Small Farmer

  • Joined Jan 2012
  • Bedfordshire
« Reply #25 on: January 28, 2012, 05:17:27 pm »

Why is the cost so much higher if you get them the next year?

Because someone else has had to get them through the winter, thats why.  Producing a dozen nucleus boxes is a big logistical challenge for a local association.

A couple of points on the thread so far

1. 150 for 50 hours of training sounds very good value to me.   I've seen one day starter courses being sold for 120

2. You can spend a lot of money doing things on the cheap.  Round here all colonies have varroa infestation but there are much worse pests.  Managing pests is a continuous war which you have to be on top of or you lose first production and then the colony

3. The tories at our local authority privatised the pest control service some years ago.  By privatised I mean that they give you a list of blokes with a van and a ladder and you pay.  Bee swarms are referred the local BKA.  A member will go out to collect it, but by June there's rarely any spare kit to house them. 2011 was a record year for swarms around here: they started early and went on late.  So that's why it can be cheap and easy to get bees in July.

4.  It's easier if you share some of the kit and bulk buy.  A big extractor is so much easier to use but is expensive and needs storing.  Labels and jars are cheaper bought in bulk etc etc.

When you get past the early spend Bee keeping can be done very cheaply.  But everyone needs help to get started and handle the setbacks, confusions and complications.  I remember when we first went to the apiary seeing a mountain of supers on one old codger's hives.  He was producing 2 to 3 times the honey output of any of the new beekeepers while apparently doing the same work.  What he was also doing was offering 30 years of experience for nothing so that others might do the same. 
Being certain just means you haven't got all the facts


  • Joined May 2011
  • Yorkshireman on a hill in wet South Wales
« Reply #26 on: January 31, 2012, 11:57:53 pm »
Small Farmer

 WRT your last two sentences.
  I used to do mad things with bees , uniting  two collected varroa treated swarms that were housed in framed supers with two sheets from a broad sheet  newspaper . leave them alone for ten days and go looking for the queen in the top super , snuff her out , find the queen in the bottom and put her on some drawn comb in a queen  brood box fitted with a round bar queen excluder . The rest  migrated to the brood box  and carried on from there , the brood in the suoers hatched and the empty cells got filled with honey.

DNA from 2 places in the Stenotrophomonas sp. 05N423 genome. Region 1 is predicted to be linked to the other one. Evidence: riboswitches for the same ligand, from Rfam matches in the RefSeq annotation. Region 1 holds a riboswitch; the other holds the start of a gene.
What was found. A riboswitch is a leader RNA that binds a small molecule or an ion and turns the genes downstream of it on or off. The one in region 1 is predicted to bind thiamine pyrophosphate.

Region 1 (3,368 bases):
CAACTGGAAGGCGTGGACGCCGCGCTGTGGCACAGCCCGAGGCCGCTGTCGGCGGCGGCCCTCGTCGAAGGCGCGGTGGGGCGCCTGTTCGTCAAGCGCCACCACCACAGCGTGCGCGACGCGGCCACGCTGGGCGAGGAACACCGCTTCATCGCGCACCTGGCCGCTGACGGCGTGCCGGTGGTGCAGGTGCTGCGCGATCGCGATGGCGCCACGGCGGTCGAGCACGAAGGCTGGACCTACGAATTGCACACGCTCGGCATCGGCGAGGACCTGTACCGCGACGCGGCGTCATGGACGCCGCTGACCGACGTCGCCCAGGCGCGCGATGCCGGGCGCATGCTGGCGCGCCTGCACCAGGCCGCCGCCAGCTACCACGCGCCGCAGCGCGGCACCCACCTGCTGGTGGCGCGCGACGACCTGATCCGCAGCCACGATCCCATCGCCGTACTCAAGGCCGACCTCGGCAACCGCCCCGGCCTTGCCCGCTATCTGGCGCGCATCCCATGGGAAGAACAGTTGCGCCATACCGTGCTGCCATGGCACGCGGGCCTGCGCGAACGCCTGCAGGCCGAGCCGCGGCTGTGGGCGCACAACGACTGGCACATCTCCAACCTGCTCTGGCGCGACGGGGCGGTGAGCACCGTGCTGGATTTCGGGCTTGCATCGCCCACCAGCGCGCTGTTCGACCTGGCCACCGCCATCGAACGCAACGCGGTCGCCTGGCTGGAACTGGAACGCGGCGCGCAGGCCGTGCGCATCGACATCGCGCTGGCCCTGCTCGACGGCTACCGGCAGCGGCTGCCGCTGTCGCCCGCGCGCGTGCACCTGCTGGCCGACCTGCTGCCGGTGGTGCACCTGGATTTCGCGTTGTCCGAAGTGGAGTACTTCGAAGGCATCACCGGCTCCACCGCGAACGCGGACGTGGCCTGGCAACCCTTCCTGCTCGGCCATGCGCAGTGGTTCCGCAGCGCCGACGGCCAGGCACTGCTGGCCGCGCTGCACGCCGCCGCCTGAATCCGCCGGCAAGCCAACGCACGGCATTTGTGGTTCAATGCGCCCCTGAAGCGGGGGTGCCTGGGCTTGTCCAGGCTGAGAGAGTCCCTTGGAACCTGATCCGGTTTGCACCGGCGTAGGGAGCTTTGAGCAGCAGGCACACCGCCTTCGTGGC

Come just before the end of season I used to run brood & a half by the same method & feed them like mad  with crown board feeders that held 3 gallons of syrup & thymol , so they had  a completely full super & some of the brood box of "expresso " for winter .  What was extra  was mine .

 your last sentence ..
 I suspect he ran brood and ahalf and left four supers or more inplace  just incase there if there was a " flow "  .
 He might have also been leaving two full supers on the hive for there is nothing better for the bees in a nectar gap to have enough of their own stores to consume .
International playboy & liar .
Man of the world not a country

Small Farmer

  • Joined Jan 2012
  • Bedfordshire
« Reply #27 on: February 01, 2012, 09:13:43 am »
The last swarm OH collected last year went into a wicker laundry basket covered with a feed sack while we hunted around for kit.   I don't think there was a spare hive left in the county.  They turned out to be very grumpy bees so we were happy when they departed a week or so later.  Friendly bees are much nicer.

Being certain just means you haven't got all the facts


Releasing colonies into the wild - bees for bees not honey

Started by Laurieston (9.02)

Replies: 10
Views: 10046
Last post March 19, 2012, 09:21:20 pm
by Plantoid
At last bees !!!!!!!

Started by Hagrid61 (6.34)

Replies: 0
Views: 3213
Last post May 10, 2012, 12:20:34 pm
by Hagrid61
Just got some bees

Started by Sudanpan (6.34)

Replies: 19
Views: 10870
Last post August 03, 2012, 01:44:30 pm
by Beeducked
wild bees

Started by Fleecewife (6.27)

Replies: 21
Views: 15489
Last post May 19, 2011, 08:46:57 am
by Hatty
Trees for Bees

Started by Shnoowie (6.27)

Replies: 11
Views: 9285
Last post January 25, 2011, 10:16:03 pm
by Anke

Forum sponsors

FibreHut Energy Helpline Thomson & Morgan Time for Paws Scottish Smallholder & Grower Festival Ark Farm Livestock Movement Service

© The Accidental Smallholder Ltd 2003-2023. All rights reserved.

Design by Furness Internet

Site developed by Champion IS